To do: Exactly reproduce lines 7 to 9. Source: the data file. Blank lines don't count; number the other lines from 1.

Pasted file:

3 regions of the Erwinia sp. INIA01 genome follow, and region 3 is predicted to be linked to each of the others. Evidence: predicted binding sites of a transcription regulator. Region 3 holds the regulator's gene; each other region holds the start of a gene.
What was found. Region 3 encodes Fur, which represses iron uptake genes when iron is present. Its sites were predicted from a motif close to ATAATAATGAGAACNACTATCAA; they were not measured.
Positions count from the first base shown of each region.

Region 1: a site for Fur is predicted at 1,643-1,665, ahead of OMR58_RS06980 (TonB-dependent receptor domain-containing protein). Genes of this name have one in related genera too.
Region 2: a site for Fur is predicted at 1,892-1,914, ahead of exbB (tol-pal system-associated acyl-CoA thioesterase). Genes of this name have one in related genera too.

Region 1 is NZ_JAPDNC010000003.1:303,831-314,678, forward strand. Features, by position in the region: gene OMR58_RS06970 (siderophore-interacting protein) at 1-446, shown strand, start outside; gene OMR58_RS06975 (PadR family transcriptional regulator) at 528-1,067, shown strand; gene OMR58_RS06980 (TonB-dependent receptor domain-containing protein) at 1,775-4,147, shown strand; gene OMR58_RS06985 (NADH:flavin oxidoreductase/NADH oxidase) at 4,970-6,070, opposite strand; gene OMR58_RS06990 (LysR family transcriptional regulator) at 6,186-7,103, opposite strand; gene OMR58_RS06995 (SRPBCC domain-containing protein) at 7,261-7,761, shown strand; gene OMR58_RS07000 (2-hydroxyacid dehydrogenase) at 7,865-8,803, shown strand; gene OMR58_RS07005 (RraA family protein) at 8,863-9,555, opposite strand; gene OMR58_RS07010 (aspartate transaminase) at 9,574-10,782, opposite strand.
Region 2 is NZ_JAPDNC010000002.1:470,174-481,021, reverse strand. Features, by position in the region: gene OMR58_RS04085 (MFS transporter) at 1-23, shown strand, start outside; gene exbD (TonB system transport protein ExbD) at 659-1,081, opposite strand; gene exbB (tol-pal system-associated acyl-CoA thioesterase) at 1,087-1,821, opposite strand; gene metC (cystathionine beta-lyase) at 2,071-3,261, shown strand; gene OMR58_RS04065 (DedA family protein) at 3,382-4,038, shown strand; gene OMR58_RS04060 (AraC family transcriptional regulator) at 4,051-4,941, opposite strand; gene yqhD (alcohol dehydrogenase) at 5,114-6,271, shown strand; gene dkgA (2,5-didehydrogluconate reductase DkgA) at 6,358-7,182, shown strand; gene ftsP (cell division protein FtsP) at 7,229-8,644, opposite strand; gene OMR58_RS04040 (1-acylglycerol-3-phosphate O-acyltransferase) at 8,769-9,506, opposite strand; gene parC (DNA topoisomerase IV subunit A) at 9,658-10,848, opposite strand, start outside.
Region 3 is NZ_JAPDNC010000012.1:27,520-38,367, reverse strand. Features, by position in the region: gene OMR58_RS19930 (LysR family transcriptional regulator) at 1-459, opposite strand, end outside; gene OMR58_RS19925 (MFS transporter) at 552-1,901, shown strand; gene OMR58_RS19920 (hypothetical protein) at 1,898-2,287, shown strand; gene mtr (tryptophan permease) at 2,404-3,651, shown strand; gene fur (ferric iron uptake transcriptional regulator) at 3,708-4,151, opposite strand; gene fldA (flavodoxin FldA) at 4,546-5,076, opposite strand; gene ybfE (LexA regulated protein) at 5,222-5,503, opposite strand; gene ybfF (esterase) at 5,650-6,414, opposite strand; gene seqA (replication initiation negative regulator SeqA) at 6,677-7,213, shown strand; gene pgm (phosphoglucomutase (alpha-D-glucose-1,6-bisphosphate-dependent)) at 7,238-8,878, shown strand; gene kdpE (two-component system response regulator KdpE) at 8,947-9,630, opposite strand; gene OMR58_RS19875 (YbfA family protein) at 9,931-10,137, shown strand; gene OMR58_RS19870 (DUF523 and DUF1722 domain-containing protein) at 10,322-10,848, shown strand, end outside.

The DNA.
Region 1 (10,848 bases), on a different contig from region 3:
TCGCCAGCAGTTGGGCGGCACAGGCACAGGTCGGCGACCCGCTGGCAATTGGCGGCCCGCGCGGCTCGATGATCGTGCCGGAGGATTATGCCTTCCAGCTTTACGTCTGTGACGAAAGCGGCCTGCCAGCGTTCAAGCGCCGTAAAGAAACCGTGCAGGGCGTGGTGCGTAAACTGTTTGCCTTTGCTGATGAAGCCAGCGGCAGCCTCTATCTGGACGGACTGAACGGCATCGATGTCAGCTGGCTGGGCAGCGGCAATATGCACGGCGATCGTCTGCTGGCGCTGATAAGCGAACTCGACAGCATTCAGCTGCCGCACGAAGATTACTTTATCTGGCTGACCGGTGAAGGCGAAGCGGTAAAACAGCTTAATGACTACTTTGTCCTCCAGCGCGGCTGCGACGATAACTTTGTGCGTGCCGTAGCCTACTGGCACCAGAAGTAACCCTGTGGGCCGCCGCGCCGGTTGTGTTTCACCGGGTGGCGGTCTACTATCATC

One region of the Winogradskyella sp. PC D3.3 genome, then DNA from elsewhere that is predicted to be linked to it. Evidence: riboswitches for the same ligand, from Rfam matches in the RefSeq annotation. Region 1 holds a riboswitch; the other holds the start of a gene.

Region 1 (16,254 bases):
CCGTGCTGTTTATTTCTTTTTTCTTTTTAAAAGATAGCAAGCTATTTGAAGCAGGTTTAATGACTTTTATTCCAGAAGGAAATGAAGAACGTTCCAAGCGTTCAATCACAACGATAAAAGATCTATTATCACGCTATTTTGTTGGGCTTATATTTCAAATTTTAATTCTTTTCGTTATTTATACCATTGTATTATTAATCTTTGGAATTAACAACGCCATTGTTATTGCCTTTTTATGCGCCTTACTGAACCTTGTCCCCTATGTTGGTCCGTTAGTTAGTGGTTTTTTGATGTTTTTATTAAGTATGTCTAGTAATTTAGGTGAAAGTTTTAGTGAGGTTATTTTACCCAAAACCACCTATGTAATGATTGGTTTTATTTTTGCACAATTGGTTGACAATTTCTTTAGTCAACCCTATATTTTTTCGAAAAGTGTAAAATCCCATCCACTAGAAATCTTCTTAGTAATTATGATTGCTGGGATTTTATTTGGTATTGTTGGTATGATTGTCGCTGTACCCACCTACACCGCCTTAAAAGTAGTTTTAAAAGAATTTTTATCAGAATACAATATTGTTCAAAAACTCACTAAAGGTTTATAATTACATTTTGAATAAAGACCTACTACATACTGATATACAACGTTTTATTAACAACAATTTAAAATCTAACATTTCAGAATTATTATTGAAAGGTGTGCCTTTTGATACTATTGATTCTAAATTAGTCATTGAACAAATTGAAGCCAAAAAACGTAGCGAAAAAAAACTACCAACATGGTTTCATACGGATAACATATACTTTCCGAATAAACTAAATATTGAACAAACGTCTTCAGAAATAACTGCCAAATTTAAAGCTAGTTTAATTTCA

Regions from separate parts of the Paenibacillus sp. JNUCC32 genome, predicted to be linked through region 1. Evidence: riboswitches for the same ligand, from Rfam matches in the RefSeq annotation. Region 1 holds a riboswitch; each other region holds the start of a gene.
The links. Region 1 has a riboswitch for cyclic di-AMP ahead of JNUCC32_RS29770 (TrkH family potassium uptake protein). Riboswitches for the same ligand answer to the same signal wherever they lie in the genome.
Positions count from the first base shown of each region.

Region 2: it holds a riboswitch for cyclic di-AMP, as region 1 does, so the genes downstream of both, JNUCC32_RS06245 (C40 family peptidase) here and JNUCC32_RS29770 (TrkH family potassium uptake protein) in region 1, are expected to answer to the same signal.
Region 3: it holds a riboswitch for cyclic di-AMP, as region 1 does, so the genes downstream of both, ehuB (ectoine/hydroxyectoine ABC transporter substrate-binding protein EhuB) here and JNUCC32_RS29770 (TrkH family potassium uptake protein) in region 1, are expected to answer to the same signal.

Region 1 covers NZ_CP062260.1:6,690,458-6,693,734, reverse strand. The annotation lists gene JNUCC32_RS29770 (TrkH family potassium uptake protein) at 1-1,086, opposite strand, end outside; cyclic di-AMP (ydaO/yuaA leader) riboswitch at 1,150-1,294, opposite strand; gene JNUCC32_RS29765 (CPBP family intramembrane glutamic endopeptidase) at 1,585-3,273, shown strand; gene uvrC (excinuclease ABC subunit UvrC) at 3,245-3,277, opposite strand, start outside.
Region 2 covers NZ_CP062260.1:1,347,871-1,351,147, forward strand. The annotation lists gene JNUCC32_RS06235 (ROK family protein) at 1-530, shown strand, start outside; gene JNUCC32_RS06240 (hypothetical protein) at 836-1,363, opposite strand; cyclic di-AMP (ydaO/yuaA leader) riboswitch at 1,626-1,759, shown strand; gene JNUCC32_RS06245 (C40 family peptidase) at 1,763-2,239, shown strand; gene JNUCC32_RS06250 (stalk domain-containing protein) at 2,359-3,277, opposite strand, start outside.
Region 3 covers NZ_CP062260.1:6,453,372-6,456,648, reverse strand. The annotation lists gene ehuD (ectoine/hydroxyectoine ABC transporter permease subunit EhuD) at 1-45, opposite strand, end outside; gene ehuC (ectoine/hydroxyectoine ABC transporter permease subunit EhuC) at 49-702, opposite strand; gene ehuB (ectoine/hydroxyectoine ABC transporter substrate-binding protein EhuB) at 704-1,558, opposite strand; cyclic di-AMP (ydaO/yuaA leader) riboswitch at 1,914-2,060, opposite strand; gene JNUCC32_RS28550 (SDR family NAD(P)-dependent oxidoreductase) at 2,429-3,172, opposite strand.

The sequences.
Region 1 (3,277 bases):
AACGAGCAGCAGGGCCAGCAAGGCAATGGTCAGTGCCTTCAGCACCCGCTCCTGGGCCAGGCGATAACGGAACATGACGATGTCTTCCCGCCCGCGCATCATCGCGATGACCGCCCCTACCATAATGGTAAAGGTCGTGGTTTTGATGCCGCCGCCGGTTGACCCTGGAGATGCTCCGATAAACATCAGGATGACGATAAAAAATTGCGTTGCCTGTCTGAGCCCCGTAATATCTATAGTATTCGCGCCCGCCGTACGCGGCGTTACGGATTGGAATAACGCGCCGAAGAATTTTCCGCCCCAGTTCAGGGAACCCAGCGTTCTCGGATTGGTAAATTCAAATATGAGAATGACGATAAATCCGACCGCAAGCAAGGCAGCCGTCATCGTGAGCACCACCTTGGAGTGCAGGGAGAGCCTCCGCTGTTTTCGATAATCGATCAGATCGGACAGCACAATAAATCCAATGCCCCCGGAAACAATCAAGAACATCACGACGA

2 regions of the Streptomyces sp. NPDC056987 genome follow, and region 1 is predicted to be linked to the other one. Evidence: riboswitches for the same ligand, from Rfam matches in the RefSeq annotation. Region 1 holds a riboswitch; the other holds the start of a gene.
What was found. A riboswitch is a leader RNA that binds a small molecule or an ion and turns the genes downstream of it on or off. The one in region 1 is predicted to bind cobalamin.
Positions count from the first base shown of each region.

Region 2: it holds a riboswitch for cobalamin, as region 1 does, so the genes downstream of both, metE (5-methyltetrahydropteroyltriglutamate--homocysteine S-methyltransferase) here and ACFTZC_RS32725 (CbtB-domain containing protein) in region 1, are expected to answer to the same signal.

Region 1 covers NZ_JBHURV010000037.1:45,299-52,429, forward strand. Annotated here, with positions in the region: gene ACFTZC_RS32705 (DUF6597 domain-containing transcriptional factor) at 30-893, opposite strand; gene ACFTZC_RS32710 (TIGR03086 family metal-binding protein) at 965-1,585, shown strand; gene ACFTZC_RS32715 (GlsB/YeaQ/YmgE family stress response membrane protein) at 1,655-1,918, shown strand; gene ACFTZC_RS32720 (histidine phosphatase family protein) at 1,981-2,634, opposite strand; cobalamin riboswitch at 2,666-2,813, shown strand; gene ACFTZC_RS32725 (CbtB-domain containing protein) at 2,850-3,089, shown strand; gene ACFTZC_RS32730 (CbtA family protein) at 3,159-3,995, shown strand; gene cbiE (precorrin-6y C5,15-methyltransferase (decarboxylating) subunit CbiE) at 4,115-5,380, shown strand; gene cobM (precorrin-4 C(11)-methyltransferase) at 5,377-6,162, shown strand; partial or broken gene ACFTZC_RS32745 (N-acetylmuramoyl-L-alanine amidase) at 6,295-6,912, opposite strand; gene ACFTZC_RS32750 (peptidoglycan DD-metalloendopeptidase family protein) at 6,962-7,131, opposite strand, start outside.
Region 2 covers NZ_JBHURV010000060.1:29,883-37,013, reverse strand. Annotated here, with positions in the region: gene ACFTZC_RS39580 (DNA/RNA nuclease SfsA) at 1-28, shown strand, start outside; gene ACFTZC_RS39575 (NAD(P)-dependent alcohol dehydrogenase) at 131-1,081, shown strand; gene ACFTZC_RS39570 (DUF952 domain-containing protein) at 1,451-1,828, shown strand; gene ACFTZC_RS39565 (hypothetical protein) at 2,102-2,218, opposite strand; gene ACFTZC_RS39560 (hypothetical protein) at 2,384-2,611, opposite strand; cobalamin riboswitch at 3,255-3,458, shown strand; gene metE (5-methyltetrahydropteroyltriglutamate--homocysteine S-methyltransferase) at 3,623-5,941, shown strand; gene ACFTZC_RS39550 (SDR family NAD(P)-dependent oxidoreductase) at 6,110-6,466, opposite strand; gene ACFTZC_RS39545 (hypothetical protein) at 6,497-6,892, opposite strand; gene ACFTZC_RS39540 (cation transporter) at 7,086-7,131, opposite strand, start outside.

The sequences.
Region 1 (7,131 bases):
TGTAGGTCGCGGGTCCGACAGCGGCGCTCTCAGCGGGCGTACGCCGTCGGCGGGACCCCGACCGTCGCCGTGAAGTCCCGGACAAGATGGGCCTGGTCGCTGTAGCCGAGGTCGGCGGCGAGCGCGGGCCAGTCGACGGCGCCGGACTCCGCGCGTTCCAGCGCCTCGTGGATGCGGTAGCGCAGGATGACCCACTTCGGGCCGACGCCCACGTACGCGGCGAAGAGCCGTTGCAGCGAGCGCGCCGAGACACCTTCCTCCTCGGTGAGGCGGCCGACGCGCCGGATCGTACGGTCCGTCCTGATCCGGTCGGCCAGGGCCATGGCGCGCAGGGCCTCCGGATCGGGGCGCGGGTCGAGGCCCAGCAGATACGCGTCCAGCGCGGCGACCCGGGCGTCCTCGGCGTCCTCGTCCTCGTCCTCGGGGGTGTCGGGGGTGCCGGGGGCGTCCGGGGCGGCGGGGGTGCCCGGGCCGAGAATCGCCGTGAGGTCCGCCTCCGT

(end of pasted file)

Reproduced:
Region 2 is NZ_JAPDNC010000002.1:470,174-481,021, reverse strand. Features, by position in the region: gene OMR58_RS04085 (MFS transporter) at 1-23, shown strand, start outside; gene exbD (TonB system transport protein ExbD) at 659-1,081, opposite strand; gene exbB (tol-pal system-associated acyl-CoA thioesterase) at 1,087-1,821, opposite strand; gene metC (cystathionine beta-lyase) at 2,071-3,261, shown strand; gene OMR58_RS04065 (DedA family protein) at 3,382-4,038, shown strand; gene OMR58_RS04060 (AraC family transcriptional regulator) at 4,051-4,941, opposite strand; gene yqhD (alcohol dehydrogenase) at 5,114-6,271, shown strand; gene dkgA (2,5-didehydrogluconate reductase DkgA) at 6,358-7,182, shown strand; gene ftsP (cell division protein FtsP) at 7,229-8,644, opposite strand; gene OMR58_RS04040 (1-acylglycerol-3-phosphate O-acyltransferase) at 8,769-9,506, opposite strand; gene parC (DNA topoisomerase IV subunit A) at 9,658-10,848, opposite strand, start outside.
Region 3 is NZ_JAPDNC010000012.1:27,520-38,367, reverse strand. Features, by position in the region: gene OMR58_RS19930 (LysR family transcriptional regulator) at 1-459, opposite strand, end outside; gene OMR58_RS19925 (MFS transporter) at 552-1,901, shown strand; gene OMR58_RS19920 (hypothetical protein) at 1,898-2,287, shown strand; gene mtr (tryptophan permease) at 2,404-3,651, shown strand; gene fur (ferric iron uptake transcriptional regulator) at 3,708-4,151, opposite strand; gene fldA (flavodoxin FldA) at 4,546-5,076, opposite strand; gene ybfE (LexA regulated protein) at 5,222-5,503, opposite strand; gene ybfF (esterase) at 5,650-6,414, opposite strand; gene seqA (replication initiation negative regulator SeqA) at 6,677-7,213, shown strand; gene pgm (phosphoglucomutase (alpha-D-glucose-1,6-bisphosphate-dependent)) at 7,238-8,878, shown strand; gene kdpE (two-component system response regulator KdpE) at 8,947-9,630, opposite strand; gene OMR58_RS19875 (YbfA family protein) at 9,931-10,137, shown strand; gene OMR58_RS19870 (DUF523 and DUF1722 domain-containing protein) at 10,322-10,848, shown strand, end outside.

The DNA.